Nathan Leopold and Richard Loeb, the notorious “thrill killers” of 1924, got their thrills not only from a series of crimes that culminated with the murder of a 13-year-old boy, but from each other’s bodies. This point, while downplayed in Leopold and Loeb dramatizations over the years (including Alfred Hitchcock’s 1948 film “Rope”), is made abundantly clear in Stephen Dolginoff’s one-act musical Thrill Me: The Leopold & Loeb Story, now on stage at Diversionary Theatre in University Heights. The physicality of their relationship fueled the physicality of Leopold and Loeb’s kidnapping and murder of young Bobby Franks. As portrayed in Thrill Me, the two privileged University of Chicago law students hungered for each other and hungered to commit the perfect crime.
Thrill Me is a fast-moving, artfully staged character portrait of the two thrill killers. The lean, glowering Loeb (Scott Nickley) appears to be the mastermind and chief manipulator, but as the story unfolds, we learn that bespectacled Leopold (Michael Parrot) is not the neurotic dupe he seems to be. Under the direction of Bret Young, Nickley and Parrot inhabit the mostly prop-less stage with a brooding, desperate energy. Neither is a particularly impressive singer, but the show’s score really doesn’t call for any vocal theatrics, and the solo-piano accompaniment makes the proceedings almost a dark cabaret. As grim as the subject matter is, Thrill Me comes with its share of one-liners, and often laughter rang from the audience on opening night. Possibly we laugh at what scares us, and these were two seriously scary dudes.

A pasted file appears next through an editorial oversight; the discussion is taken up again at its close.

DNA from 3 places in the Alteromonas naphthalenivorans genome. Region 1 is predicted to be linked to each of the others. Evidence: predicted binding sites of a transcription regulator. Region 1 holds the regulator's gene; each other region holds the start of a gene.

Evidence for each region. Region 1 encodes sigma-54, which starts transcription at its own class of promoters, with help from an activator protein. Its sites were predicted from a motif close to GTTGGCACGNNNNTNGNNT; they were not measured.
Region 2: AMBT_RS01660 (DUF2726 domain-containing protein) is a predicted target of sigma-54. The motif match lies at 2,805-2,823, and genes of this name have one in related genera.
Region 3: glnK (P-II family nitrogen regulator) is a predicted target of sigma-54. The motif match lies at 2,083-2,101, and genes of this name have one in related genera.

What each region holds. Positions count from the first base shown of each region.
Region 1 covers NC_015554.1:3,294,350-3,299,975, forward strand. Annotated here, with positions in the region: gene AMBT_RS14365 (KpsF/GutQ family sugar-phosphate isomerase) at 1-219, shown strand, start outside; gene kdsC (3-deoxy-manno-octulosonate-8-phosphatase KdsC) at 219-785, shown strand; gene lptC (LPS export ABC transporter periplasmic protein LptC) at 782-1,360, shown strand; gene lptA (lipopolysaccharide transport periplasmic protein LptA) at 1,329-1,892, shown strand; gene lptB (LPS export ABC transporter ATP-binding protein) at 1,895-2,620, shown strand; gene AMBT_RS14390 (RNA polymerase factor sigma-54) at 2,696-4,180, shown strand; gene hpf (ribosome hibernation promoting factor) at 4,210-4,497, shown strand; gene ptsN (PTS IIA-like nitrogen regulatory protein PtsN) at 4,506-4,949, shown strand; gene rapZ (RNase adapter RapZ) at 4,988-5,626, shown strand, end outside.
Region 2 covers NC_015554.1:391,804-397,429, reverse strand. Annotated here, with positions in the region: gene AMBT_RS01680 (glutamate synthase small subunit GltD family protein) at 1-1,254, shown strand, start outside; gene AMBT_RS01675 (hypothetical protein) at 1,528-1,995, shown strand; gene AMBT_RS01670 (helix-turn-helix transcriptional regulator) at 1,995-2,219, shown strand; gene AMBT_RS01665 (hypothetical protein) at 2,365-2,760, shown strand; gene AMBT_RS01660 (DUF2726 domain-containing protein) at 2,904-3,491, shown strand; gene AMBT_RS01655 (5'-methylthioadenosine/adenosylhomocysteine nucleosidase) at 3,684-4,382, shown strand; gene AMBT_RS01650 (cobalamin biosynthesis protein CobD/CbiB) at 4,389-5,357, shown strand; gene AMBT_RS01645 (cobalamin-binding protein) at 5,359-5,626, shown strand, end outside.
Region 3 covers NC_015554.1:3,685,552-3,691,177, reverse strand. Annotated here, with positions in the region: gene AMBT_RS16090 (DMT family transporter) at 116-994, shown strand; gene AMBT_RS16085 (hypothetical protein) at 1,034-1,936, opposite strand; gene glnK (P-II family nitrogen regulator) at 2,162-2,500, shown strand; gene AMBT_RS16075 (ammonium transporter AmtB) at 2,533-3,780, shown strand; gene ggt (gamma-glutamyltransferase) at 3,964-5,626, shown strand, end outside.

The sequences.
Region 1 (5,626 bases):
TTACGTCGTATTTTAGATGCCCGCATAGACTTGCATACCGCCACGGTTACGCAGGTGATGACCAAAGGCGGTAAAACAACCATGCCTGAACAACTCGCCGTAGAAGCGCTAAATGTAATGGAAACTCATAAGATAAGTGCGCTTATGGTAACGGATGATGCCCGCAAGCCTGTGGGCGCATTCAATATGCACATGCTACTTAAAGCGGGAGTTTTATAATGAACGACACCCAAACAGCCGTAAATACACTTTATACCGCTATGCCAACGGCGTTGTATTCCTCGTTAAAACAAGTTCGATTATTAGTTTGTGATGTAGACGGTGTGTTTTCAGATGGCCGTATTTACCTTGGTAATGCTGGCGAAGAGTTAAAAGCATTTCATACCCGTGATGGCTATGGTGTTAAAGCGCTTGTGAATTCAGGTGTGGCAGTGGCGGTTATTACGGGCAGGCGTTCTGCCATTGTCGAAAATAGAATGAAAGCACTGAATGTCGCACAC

As to Dolginoff’s score, the title song and the sinister “Superior” are standouts, but you don’t expect a show-stopper in Thrill Me and you don’t get one.
Notable in this production is the choreography of Michael Mizerany, who moves the actors across and around the small stage with the restless passion that must have resided in the dark souls of Leopold and Loeb.
Historical footnote, and one that is addressed at the end of Thrill Me: Leopold and Loeb eventually got life plus 99 years for the boy’s murder. Leopold was eventually paroled in 1958. Loeb was killed by a fellow prisoner and never again tasted freedom.
David L. Coddon is a Southern California theater critic.